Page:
The method of the present invention includes reading a product identifier associated with an article to be rented and an account identifier for identifying a consumer's account, accepting payment for rental of the scanned article, and transporting the scanned article having an attached, permanent EAS tag on a conveyor so the scanned article does not enter an EAS tag interrogation zone through which the consumer exits. The self-checkout method of the present invention allows a consumer to identify an account that authorizes the consumer to rent video media scanned for rental usage. Transporting the rented articles outside of the EAS interrogation zone adjacent to the self-checkout station reduces the risk of unauthorized removal of video media while maintaining the ability to detect articles with EAS tags should a consumer attempt re-entry through an EAS interrogation zone.

Preferably, the self-checkout method of the present invention includes reading a product identifier associated with an article having an attached, permanent EAS tag that is being returned and receiving the articles from which the product identifier has been read. The method also includes determining whether the article has been timely returned and updating a consumer's account that corresponds to the product identifier with a late fee or credit. The late fee or credit is assessed for return of an article at a time other than its due date. These elements of the method make late fee charges and credits available for any transaction that a consumer may conduct during a visit to return rented articles.

To encourage scanning of returned articles, the method also includes generating a scanned article signal in response to the product identifier reading and releasing a gate associate with a return slot in response to the scanned article signal. Receipt of the rented article includes enabling movement of a door covering the return slot so the return slot is selectively available for receiving returned articles. If the door is a metal door, the door may be enabled for receipt of rented articles by selectively deactivating an electromagnet that holds the door closed. In an alternative method, door movement is enabled by retracting a bolt to release a door edge.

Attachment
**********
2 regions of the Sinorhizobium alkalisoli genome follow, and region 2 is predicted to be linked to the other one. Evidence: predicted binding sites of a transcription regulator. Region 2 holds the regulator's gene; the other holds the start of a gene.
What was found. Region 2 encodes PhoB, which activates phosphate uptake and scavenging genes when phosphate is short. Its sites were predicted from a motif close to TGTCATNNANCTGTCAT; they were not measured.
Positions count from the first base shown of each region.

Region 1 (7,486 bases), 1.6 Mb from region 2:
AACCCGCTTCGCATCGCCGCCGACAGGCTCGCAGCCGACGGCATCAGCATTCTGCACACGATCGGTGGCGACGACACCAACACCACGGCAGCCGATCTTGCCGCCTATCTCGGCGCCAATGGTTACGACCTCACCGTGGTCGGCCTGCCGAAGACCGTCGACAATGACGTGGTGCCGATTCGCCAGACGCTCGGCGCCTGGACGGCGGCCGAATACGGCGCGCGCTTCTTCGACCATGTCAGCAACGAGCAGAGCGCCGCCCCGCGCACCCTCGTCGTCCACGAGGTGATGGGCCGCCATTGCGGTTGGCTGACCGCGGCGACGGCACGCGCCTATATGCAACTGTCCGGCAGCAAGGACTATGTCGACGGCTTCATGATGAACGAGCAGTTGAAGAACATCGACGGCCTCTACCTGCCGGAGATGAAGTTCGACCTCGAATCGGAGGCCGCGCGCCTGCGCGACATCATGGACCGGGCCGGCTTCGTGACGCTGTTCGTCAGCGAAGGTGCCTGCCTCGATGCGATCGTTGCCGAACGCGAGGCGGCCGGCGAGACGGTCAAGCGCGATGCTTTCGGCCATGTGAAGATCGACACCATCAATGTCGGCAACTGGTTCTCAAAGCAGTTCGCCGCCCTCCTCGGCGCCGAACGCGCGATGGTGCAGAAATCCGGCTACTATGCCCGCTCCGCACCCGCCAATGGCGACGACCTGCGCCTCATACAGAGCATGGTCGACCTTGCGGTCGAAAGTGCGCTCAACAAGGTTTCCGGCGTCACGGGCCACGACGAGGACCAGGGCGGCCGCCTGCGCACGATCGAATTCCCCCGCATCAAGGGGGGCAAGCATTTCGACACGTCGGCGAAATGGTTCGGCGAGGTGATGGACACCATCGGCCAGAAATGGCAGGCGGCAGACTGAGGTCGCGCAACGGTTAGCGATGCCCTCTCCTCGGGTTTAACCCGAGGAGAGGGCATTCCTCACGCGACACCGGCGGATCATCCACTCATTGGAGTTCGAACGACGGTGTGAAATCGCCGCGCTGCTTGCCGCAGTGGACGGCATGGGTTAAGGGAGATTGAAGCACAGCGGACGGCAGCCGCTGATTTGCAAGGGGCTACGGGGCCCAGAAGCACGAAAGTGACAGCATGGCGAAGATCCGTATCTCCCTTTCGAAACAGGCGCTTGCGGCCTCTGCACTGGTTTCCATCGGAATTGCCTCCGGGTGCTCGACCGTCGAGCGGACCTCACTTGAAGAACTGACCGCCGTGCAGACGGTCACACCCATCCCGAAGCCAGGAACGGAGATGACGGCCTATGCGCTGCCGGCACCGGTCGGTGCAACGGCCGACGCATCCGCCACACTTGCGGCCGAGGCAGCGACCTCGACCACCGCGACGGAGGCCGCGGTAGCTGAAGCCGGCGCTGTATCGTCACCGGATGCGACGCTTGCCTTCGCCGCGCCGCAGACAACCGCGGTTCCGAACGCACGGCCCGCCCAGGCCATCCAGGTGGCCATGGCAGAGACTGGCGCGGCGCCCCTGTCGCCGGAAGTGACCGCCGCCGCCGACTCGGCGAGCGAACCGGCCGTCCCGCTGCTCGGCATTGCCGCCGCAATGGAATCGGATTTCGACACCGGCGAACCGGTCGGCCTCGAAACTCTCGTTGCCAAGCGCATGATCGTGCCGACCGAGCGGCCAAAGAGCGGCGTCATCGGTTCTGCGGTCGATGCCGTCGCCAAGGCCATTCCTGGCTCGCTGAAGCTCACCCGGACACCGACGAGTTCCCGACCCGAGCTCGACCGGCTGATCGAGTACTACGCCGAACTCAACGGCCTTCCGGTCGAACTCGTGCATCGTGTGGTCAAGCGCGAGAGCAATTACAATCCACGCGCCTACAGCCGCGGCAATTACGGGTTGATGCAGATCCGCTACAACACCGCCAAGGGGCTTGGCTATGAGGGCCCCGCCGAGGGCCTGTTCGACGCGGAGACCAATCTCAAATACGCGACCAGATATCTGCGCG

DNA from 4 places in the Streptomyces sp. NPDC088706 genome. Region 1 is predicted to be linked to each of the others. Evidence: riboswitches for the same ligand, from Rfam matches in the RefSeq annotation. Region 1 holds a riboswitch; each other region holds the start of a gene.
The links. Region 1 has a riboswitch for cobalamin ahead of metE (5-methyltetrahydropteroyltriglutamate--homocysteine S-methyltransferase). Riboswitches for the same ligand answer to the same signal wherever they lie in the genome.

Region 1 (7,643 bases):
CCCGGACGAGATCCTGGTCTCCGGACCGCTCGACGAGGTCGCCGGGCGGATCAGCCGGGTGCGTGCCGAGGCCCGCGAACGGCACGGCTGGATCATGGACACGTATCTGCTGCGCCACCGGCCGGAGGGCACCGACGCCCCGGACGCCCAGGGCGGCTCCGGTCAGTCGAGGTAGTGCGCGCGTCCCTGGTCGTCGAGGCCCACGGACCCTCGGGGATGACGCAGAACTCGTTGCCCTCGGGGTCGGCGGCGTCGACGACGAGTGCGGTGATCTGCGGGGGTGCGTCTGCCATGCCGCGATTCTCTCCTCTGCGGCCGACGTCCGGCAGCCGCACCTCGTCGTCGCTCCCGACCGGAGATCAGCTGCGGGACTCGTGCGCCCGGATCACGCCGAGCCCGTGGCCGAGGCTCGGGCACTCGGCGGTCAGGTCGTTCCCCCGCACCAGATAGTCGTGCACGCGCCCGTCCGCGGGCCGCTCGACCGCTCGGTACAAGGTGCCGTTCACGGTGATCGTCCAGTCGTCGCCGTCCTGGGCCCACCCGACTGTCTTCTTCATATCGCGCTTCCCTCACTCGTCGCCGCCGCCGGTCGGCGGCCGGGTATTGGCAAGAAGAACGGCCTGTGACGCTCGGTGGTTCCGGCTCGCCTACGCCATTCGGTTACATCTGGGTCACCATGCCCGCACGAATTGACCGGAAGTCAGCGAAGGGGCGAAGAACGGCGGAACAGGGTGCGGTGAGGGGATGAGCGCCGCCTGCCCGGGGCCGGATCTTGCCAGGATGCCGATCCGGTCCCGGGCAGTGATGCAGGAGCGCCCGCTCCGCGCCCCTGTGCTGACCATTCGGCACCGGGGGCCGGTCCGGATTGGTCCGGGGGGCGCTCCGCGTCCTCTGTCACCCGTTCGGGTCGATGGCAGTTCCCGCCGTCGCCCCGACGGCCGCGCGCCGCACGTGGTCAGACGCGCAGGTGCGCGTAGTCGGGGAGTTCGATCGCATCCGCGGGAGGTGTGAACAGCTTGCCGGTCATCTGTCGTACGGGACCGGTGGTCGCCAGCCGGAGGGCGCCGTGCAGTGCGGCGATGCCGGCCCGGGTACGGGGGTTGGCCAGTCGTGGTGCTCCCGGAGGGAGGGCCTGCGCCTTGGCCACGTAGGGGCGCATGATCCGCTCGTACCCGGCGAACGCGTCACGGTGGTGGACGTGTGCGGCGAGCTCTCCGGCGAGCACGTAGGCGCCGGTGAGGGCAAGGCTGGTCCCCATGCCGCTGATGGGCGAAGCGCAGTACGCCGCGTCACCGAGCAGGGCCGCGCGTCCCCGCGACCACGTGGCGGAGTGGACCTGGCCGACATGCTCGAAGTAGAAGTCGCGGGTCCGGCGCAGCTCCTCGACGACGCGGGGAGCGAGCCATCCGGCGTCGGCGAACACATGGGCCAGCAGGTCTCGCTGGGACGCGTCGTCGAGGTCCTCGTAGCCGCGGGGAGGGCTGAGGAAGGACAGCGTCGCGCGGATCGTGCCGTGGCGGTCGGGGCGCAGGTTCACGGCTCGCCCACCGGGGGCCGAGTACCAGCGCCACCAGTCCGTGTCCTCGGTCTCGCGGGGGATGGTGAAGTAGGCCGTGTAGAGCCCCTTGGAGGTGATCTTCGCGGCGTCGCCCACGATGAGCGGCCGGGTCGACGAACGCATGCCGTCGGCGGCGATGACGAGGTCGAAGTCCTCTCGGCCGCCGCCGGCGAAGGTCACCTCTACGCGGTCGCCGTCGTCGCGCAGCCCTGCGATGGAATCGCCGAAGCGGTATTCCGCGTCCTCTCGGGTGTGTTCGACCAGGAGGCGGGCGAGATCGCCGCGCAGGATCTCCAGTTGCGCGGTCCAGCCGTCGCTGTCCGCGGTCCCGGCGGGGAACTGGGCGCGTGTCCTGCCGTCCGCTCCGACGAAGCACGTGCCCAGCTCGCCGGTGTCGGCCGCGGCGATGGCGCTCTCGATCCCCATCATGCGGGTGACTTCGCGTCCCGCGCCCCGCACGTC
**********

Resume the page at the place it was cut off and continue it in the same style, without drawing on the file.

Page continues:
It is an object of the present invention to provide self-checkout capability at a rental store without disabling detection of the unauthorized return of rented articles.

It is an object of the present invention to process the return of rental articles to a rental store for credit or late fees.

These and other advantages and features of the present invention may be discerned from reviewing the accompanying drawings and the detailed description of the invention.

BRIEF DESCRIPTION OF THE DRAWINGS

The present invention may take form in various system and method components and arrangement of system and method components. The drawings are only for purposes of illustrating exemplary embodiments and are not to be construed as limiting the invention.

FIG. 1 is a perspective view of an exemplary self-checkout station for video media rental checkout and check-in;

FIG. 2A is a top plan view of an exemplary self-checkout station for video media rental checkout;

FIG. 2B is a top plan view of an exemplary self-checkout station that also incorporates the self-check-in function;

FIG. 3A is a front plan view of an exemplary self-checkout station for video media checkout only;

FIG. 3B is a front plan view of an exemplary self-check-in station for video media returns;

FIG. 4 is a perspective view of a return slot having a gate for controlling access to the return slot;

FIG. 5 is a flowchart of an exemplary method that may be used to provide self-checkout of rented video media; and